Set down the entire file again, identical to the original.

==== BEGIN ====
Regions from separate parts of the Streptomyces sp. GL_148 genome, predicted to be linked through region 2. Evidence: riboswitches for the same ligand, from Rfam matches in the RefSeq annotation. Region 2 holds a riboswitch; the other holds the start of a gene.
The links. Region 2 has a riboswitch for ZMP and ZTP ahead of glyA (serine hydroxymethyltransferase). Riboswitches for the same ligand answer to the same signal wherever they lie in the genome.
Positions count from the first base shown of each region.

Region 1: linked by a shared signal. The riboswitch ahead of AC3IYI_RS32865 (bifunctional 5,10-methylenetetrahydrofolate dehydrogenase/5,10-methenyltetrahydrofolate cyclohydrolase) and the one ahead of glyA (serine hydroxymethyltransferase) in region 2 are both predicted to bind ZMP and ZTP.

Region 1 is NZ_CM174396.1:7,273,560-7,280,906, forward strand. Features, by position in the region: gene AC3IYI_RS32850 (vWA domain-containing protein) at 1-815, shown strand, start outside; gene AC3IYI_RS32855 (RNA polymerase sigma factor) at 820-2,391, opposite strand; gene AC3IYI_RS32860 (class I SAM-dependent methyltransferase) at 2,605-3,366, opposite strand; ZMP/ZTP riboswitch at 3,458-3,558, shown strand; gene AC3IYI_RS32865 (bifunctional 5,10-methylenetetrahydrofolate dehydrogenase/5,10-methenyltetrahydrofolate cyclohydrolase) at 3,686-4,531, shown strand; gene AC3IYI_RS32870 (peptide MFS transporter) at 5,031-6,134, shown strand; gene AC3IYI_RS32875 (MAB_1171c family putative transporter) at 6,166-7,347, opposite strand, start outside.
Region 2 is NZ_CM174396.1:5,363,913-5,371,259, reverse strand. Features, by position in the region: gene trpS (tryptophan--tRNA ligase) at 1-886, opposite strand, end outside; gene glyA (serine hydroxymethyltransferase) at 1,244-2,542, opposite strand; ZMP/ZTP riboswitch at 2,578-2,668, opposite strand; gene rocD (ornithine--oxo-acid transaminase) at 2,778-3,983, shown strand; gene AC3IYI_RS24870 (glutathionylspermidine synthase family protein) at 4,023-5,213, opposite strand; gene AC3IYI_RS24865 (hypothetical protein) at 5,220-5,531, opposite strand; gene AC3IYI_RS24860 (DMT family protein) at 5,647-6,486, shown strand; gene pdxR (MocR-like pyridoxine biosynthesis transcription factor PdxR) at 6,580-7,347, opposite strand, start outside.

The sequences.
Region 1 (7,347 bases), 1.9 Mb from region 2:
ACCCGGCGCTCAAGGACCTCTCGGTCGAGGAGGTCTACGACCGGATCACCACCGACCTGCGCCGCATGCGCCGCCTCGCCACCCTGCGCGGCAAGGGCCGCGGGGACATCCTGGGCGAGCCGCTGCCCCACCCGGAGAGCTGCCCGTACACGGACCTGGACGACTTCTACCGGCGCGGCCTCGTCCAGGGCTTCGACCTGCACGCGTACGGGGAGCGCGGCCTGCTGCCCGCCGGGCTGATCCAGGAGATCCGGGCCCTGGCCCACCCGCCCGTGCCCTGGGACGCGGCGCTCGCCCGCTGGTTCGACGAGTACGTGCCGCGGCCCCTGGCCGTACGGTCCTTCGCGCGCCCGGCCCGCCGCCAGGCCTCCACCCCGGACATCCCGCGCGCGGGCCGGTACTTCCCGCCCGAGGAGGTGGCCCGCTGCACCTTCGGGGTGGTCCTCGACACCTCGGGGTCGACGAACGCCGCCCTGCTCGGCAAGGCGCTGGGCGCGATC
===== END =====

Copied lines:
Regions from separate parts of the Streptomyces sp. GL_148 genome, predicted to be linked through region 2. Evidence: riboswitches for the same ligand, from Rfam matches in the RefSeq annotation. Region 2 holds a riboswitch; the other holds the start of a gene.
The links. Region 2 has a riboswitch for ZMP and ZTP ahead of glyA (serine hydroxymethyltransferase). Riboswitches for the same ligand answer to the same signal wherever they lie in the genome.
Positions count from the first base shown of each region.

Region 1: linked by a shared signal. The riboswitch ahead of AC3IYI_RS32865 (bifunctional 5,10-methylenetetrahydrofolate dehydrogenase/5,10-methenyltetrahydrofolate cyclohydrolase) and the one ahead of glyA (serine hydroxymethyltransferase) in region 2 are both predicted to bind ZMP and ZTP.

Region 1 is NZ_CM174396.1:7,273,560-7,280,906, forward strand. Features, by position in the region: gene AC3IYI_RS32850 (vWA domain-containing protein) at 1-815, shown strand, start outside; gene AC3IYI_RS32855 (RNA polymerase sigma factor) at 820-2,391, opposite strand; gene AC3IYI_RS32860 (class I SAM-dependent methyltransferase) at 2,605-3,366, opposite strand; ZMP/ZTP riboswitch at 3,458-3,558, shown strand; gene AC3IYI_RS32865 (bifunctional 5,10-methylenetetrahydrofolate dehydrogenase/5,10-methenyltetrahydrofolate cyclohydrolase) at 3,686-4,531, shown strand; gene AC3IYI_RS32870 (peptide MFS transporter) at 5,031-6,134, shown strand; gene AC3IYI_RS32875 (MAB_1171c family putative transporter) at 6,166-7,347, opposite strand, start outside.
Region 2 is NZ_CM174396.1:5,363,913-5,371,259, reverse strand. Features, by position in the region: gene trpS (tryptophan--tRNA ligase) at 1-886, opposite strand, end outside; gene glyA (serine hydroxymethyltransferase) at 1,244-2,542, opposite strand; ZMP/ZTP riboswitch at 2,578-2,668, opposite strand; gene rocD (ornithine--oxo-acid transaminase) at 2,778-3,983, shown strand; gene AC3IYI_RS24870 (glutathionylspermidine synthase family protein) at 4,023-5,213, opposite strand; gene AC3IYI_RS24865 (hypothetical protein) at 5,220-5,531, opposite strand; gene AC3IYI_RS24860 (DMT family protein) at 5,647-6,486, shown strand; gene pdxR (MocR-like pyridoxine biosynthesis transcription factor PdxR) at 6,580-7,347, opposite strand, start outside.

The sequences.
Region 1 (7,347 bases), 1.9 Mb from region 2:
ACCCGGCGCTCAAGGACCTCTCGGTCGAGGAGGTCTACGACCGGATCACCACCGACCTGCGCCGCATGCGCCGCCTCGCCACCCTGCGCGGCAAGGGCCGCGGGGACATCCTGGGCGAGCCGCTGCCCCACCCGGAGAGCTGCCCGTACACGGACCTGGACGACTTCTACCGGCGCGGCCTCGTCCAGGGCTTCGACCTGCACGCGTACGGGGAGCGCGGCCTGCTGCCCGCCGGGCTGATCCAGGAGATCCGGGCCCTGGCCCACCCGCCCGTGCCCTGGGACGCGGCGCTCGCCCGCTGGTTCGACGAGTACGTGCCGCGGCCCCTGGCCGTACGGTCCTTCGCGCGCCCGGCCCGCCGCCAGGCCTCCACCCCGGACATCCCGCGCGCGGGCCGGTACTTCCCGCCCGAGGAGGTGGCCCGCTGCACCTTCGGGGTGGTCCTCGACACCTCGGGGTCGACGAACGCCGCCCTGCTCGGCAAGGCGCTGGGCGCGATC